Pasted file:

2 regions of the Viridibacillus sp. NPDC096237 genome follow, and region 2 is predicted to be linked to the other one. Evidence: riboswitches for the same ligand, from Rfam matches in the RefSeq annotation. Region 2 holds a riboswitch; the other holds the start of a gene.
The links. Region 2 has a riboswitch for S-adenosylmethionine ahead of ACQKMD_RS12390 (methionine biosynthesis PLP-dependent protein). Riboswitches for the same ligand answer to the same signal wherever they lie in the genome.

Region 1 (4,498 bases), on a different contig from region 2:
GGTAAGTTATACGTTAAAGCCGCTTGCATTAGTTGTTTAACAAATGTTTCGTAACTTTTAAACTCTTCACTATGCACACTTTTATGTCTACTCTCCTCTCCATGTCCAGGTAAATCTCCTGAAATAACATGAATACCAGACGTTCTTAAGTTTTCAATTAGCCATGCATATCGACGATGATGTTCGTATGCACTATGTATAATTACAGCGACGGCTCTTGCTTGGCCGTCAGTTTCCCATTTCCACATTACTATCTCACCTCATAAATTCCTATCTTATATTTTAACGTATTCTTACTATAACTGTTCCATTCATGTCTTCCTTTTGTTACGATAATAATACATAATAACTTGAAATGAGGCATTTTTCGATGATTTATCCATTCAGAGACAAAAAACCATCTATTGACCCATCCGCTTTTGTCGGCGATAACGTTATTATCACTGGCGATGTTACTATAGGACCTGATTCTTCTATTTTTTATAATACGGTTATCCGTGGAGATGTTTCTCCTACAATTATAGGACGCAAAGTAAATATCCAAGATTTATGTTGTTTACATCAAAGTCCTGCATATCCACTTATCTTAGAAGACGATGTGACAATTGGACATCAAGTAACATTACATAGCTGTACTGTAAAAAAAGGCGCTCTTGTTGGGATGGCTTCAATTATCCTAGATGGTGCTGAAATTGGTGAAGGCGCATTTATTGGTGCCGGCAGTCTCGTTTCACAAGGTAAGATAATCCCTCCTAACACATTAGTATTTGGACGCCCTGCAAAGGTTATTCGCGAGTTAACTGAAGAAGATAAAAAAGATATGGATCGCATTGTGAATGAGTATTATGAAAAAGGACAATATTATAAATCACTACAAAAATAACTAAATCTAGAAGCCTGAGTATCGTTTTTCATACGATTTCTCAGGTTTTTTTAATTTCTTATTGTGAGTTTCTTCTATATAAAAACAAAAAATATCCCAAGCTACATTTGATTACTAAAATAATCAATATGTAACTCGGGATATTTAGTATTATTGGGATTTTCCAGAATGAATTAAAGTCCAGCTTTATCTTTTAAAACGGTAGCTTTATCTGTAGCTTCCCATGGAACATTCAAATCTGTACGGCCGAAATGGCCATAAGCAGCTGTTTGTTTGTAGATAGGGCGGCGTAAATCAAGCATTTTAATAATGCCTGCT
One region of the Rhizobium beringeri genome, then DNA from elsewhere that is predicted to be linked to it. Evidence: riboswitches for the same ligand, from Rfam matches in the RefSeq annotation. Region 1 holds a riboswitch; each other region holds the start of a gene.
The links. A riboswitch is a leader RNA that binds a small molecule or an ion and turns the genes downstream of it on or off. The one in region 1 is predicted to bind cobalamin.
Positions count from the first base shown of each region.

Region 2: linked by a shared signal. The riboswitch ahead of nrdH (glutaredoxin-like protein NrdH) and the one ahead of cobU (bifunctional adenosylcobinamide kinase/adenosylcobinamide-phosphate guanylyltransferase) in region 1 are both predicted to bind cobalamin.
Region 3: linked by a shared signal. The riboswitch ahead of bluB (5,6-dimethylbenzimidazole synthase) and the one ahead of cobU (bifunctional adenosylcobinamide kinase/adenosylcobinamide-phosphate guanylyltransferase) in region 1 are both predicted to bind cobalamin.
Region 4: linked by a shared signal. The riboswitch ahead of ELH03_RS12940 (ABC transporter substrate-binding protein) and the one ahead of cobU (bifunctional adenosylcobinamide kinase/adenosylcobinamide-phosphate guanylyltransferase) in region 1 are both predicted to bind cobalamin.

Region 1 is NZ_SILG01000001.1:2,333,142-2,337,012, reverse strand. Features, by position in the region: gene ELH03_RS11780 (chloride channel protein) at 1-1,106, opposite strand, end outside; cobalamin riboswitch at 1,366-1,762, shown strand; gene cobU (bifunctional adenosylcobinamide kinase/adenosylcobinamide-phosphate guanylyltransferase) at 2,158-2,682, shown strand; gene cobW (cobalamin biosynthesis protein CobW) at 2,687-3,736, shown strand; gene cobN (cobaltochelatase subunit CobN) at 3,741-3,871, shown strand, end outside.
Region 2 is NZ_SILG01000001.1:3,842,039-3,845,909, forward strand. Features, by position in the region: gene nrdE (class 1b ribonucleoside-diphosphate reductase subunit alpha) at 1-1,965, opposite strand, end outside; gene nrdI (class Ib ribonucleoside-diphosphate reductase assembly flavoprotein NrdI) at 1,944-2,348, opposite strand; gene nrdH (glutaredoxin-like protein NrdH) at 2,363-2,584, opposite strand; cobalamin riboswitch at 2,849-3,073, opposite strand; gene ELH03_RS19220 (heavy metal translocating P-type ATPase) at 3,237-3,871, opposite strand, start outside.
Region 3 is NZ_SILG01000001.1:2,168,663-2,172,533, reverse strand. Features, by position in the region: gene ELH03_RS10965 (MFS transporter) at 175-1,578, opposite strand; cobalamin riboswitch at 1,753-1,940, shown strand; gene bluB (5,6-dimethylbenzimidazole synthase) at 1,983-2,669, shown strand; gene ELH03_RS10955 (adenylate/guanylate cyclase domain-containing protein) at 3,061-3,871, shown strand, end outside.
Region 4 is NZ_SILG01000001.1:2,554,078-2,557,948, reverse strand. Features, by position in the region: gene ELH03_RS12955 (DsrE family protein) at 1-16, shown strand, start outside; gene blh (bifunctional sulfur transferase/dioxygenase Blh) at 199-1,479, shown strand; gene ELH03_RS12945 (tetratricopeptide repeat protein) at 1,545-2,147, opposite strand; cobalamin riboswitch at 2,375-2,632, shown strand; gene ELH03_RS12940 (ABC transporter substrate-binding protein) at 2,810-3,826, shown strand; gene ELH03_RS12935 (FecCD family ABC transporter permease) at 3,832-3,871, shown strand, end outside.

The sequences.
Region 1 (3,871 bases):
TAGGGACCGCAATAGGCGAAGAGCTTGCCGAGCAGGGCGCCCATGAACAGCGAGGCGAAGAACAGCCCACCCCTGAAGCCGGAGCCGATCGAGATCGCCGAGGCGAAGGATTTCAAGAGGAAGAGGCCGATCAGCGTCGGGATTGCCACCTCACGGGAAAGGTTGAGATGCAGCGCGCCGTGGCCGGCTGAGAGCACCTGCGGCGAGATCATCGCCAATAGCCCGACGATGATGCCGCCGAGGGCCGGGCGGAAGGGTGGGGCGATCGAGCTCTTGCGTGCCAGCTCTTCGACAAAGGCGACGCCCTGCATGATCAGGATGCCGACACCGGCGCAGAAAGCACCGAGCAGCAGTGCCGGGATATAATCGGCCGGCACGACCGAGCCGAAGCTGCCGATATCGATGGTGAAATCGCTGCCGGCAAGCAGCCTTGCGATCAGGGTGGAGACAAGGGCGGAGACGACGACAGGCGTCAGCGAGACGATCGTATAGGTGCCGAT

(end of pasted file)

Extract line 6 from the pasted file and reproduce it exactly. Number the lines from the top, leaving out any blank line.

The links. A riboswitch is a leader RNA that binds a small molecule or an ion and turns the genes downstream of it on or off. The one in region 1 is predicted to bind cobalamin.